The Model Registered Agents Act Study Group was originally formed as a joint group of the 2008 Corporations Laws Study Group, the 2008 Charities and Nonprofits Laws Study Group and the 2008 LLC and Partnership Laws Study Group. In 2009 it was organized as a separate free standing study group.
This Group has recommended the adoption of the Model Registered Agents Act in Mississippi. This Act was introduced as a bill during the 2010 legislative session and will be reintroduced during the 2010 legislative session. A link to a copy of this bill will be posted on this page when it becomes available.
Below is an explanation of MORAA:
All business entities that are required to register to do business in a state have the opportunity to register with that state a person or company to act as their registered agent for service of process. In many states, the requirements for establishing and changing a registered agent differ greatly from one type of business entity to another.
The goal of the Model Registered Agents Act (the “Model Act”), promulgated by the Uniform Law Commission, is to change all of a state’s business entity statutes to create one uniform body of law that would govern the registered agent processes for all types of business entities. Model Act Provisions.
In addition to creating a single law that applies to all registered agents for all business entities, the Model Act creates a new type of registered agent called a “commercial agent.” A commercial agent is a large, usually nationwide business whose purpose is to receive and deliver service of process and any filings or notices for various and sundry business entities. This type of agent differs from the definition of “registered agent” under Mississippi laws.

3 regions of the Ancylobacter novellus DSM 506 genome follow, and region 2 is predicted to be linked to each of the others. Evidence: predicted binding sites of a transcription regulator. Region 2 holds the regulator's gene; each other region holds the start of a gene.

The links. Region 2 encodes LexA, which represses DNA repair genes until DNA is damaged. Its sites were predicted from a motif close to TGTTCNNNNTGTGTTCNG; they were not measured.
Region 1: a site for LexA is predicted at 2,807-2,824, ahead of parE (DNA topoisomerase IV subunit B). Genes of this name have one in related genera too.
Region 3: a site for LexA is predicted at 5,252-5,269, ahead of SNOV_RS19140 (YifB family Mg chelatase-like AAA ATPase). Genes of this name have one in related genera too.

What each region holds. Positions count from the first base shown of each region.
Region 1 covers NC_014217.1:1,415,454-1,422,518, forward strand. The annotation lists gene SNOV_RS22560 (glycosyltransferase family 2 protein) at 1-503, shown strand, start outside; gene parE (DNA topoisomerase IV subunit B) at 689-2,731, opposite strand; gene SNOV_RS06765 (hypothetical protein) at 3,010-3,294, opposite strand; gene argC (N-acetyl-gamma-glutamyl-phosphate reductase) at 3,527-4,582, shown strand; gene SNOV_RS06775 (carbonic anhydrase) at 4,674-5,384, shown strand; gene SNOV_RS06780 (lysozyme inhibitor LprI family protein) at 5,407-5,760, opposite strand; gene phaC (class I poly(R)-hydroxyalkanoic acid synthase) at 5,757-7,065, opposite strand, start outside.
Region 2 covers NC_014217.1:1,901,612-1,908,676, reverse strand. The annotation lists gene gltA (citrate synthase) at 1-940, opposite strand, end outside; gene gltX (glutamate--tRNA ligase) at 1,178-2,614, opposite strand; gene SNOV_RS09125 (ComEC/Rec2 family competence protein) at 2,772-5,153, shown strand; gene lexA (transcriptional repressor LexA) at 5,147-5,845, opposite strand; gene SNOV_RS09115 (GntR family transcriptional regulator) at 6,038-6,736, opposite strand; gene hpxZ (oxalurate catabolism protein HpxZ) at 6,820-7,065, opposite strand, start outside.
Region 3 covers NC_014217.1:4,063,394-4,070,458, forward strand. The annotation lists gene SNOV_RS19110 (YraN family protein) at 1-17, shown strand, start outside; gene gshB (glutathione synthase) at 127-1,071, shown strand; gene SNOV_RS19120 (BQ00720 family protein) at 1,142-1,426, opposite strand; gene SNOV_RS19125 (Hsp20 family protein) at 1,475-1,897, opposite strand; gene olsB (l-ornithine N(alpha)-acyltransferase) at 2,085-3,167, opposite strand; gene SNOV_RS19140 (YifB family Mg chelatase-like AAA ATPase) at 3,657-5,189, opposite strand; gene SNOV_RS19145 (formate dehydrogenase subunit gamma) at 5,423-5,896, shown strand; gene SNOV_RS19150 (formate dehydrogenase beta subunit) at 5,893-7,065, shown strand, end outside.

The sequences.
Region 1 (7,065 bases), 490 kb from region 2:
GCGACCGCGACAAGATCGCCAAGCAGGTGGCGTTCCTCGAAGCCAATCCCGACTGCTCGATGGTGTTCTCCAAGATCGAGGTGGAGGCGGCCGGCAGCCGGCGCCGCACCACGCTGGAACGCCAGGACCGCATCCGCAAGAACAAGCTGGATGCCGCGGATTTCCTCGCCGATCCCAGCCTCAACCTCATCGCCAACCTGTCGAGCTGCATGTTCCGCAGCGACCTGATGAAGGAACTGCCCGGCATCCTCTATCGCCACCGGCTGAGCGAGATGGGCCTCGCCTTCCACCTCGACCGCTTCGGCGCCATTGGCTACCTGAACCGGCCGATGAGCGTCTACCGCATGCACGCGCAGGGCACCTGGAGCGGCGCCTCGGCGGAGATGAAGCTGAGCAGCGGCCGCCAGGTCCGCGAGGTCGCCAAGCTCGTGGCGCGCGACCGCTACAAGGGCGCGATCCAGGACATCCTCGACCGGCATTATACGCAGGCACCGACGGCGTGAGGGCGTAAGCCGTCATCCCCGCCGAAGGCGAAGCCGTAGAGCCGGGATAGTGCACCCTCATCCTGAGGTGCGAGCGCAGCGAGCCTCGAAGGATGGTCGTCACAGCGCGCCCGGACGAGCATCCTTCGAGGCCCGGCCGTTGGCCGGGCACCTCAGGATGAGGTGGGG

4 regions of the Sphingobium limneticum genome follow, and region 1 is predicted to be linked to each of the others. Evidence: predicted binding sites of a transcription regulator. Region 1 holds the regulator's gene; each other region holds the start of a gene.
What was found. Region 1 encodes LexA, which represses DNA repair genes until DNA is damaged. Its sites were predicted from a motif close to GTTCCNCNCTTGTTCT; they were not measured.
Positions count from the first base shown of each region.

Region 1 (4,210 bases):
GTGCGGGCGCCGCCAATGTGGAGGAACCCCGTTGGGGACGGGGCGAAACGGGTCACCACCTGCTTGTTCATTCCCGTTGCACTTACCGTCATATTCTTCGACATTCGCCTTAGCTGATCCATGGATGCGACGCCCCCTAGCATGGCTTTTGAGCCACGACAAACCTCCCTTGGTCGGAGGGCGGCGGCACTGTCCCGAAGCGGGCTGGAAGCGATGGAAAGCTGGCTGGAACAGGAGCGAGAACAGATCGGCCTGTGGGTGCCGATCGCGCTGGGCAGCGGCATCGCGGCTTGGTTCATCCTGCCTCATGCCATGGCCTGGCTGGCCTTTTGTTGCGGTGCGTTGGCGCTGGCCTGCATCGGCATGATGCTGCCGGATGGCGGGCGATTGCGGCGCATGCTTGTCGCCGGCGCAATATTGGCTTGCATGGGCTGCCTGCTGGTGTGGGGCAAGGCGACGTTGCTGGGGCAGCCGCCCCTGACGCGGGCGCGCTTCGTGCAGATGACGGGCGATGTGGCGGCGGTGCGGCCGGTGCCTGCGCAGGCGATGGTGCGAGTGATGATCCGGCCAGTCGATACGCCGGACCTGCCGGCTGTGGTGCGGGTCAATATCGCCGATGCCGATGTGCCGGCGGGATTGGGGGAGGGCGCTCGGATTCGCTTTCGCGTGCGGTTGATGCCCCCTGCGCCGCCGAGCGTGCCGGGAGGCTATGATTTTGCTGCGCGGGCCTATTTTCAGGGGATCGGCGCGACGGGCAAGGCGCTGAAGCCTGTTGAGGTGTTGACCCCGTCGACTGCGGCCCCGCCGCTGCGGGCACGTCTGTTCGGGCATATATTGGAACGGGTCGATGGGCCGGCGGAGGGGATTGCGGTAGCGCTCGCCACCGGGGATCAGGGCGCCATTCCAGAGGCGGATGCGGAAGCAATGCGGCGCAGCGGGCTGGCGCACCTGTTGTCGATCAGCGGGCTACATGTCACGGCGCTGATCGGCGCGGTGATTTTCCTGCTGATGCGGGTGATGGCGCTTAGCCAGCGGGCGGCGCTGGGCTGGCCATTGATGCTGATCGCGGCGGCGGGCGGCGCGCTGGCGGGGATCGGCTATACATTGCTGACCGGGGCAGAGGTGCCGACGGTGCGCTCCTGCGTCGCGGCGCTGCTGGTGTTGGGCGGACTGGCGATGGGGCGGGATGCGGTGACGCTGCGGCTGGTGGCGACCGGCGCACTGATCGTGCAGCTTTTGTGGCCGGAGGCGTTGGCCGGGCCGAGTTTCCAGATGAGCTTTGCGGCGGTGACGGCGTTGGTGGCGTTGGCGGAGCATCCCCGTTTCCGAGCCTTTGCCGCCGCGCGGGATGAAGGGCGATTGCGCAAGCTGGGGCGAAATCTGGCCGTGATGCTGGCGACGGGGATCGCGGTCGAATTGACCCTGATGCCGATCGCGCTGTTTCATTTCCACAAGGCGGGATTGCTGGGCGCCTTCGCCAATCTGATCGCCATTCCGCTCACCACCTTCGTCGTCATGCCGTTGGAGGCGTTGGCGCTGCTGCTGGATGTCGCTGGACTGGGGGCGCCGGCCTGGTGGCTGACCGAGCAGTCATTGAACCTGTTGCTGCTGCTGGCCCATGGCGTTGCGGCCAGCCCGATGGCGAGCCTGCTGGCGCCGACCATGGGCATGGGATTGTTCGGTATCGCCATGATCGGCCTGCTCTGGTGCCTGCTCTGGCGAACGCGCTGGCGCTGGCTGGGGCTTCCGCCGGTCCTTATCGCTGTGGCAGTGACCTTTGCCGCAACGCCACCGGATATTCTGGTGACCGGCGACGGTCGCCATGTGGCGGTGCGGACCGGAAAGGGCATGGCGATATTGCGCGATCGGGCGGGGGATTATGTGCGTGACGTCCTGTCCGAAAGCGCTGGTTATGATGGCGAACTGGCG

Noncommercial agents are either an individual or a business that serves as the agent for service of process. An entity may appoint either a commercial registered agent or a noncommercial registered agent.
The Act also requires the Secretary of State’s Office to maintain a daily list of new commercial and non-commercial registered agent filings for fourteen (14) days. The Model Act also governs procedures for appointing and changing a registered agent, changing the name and address of a registered agent, filing as a commercial agent, terminating a commercial agent, resigning as a commercial agent, and serving process on a business entity. It also contains provisions addressing the duties of a registered agent, legislative intent, personal jurisdiction, and the federal ESIGN act. These procedures are uniform for each type of business entity.
Copy of proposed Mississippi Registered Agents Act